An 18-month Tampa Bay Times investigation recently exposed the lead dangers at a Florida factory owned by the Gopher Resource. At the factory, workers recycle about 50,000 old car batteries a day by extracting the lead, melting it in furnaces and reforging it into new blocks, according to the Times. As a result, many of its workers now have health issues that may lead to increased blood pressure, kidney dysfunction or cardiovascular disease.
Found at tampabay.com/poisoned, “Poisoned” is a two-part series first published in March. The investigation team included investigative reporter Corey G. Johnson, investigative reporter Rebecca Woolington and data reporter Eli Murray. Former deputy editor of investigations, Adam Playford, oversaw the project until his departure from the paper last December. Mark Katches, Times executive editor and vice president, took over from there. Additionally, “Poisoned” was reported in collaboration with FRONTLINE, the PBS series, through its Local Journalism Initiative. They helped fund the investigation and provided consultation.
The first part of the series spotlighted the issues and health risks found within the factory and the consequences employees suffered. The second part focused on the lack of oversight by federal regulators. The series utilized video footage and photos from inside the factory and infographics that depicted what lead can do to a human body and what protection is needed.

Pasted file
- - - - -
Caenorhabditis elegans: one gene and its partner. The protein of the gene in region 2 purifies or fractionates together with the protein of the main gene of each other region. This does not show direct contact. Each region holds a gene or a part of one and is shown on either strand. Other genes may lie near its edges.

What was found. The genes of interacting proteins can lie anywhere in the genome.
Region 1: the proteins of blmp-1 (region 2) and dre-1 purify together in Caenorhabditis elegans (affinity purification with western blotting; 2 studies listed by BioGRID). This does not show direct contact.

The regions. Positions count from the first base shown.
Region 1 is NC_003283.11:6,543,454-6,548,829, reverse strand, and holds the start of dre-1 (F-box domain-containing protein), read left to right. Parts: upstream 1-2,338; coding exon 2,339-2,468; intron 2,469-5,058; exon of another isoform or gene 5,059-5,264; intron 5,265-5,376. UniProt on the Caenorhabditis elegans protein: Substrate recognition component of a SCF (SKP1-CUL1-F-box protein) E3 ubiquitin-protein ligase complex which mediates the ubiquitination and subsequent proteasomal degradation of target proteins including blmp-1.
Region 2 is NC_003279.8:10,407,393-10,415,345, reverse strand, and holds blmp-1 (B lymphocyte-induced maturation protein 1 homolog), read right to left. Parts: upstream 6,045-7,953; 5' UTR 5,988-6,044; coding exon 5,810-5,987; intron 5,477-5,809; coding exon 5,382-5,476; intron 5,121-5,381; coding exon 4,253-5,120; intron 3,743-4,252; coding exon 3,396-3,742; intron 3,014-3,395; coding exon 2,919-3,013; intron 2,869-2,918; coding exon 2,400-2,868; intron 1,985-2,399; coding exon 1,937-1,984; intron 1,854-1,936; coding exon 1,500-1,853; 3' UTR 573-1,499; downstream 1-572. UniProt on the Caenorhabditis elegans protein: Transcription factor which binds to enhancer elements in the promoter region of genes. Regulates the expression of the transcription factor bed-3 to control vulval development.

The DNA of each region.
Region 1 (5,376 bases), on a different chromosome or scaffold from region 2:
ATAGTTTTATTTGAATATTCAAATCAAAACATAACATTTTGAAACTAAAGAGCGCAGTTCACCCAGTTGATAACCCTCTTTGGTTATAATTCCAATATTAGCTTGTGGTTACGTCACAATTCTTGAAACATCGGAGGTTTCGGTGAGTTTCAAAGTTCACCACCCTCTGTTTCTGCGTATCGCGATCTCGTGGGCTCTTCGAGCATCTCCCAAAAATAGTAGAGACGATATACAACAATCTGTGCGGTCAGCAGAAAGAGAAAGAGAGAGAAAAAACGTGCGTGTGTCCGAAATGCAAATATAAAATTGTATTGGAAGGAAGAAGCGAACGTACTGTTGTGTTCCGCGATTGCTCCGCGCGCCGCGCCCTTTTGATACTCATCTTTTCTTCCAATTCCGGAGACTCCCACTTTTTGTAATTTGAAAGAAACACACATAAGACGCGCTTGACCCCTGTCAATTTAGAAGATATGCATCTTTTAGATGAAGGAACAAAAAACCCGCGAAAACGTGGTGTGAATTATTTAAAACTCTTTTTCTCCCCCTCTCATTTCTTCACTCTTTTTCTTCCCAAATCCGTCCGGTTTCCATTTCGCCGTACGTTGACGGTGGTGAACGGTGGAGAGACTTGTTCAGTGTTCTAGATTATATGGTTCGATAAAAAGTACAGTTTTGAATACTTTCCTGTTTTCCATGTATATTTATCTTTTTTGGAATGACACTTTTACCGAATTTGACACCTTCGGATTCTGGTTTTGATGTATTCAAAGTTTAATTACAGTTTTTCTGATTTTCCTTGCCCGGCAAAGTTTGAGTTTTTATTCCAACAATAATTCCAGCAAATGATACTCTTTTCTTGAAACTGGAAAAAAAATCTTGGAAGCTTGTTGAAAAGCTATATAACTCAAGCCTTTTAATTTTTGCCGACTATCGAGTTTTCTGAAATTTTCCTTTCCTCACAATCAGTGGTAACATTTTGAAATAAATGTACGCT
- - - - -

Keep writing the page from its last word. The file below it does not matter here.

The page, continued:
The team spoke to more than 80 current and former factory workers. They identified people by searching through public records for workers comp claims and went door-to-door to find those inclined to speak, Katches said.
“(One former) worker’s wife answered the door and burst into tears when we told her why we were there,” he said. “Finally, somebody was there who was interested in their story and was willing to listen.”
Within days of publishing “Poisoned,” Tampa Mayor Jane Castor and U.S. Rep Kathy Castor issued calls for action and investigation into Gopher Resource. At press time, Occupational Safety and Health Administration (OSHA) regulators were inspecting the factory.
The story is still ongoing as current and former factory employees and people that live near the site are still reaching out to the newsroom to share their experiences, Katches said.
Not only did this series make an impact in the community, but it also made an impact in the newsroom. After publishing “Poisoned,” the Times received more donations in 10 days to their investigative fund then they typically saw in an entire month, Katches shared.
As they pursue more investigative pieces, Katches said he likes to ask his team five questions: “Is it a new problem? Can you quantify it? Can you humanize it? Can you hold those responsible accountable? Can you make people care?”
“I can’t guarantee you will have impact on anything, but if you can answer yes to most of those questions, you got a pretty good chance that you’re on to a story that’s going to lead to some impact in some way,” he said.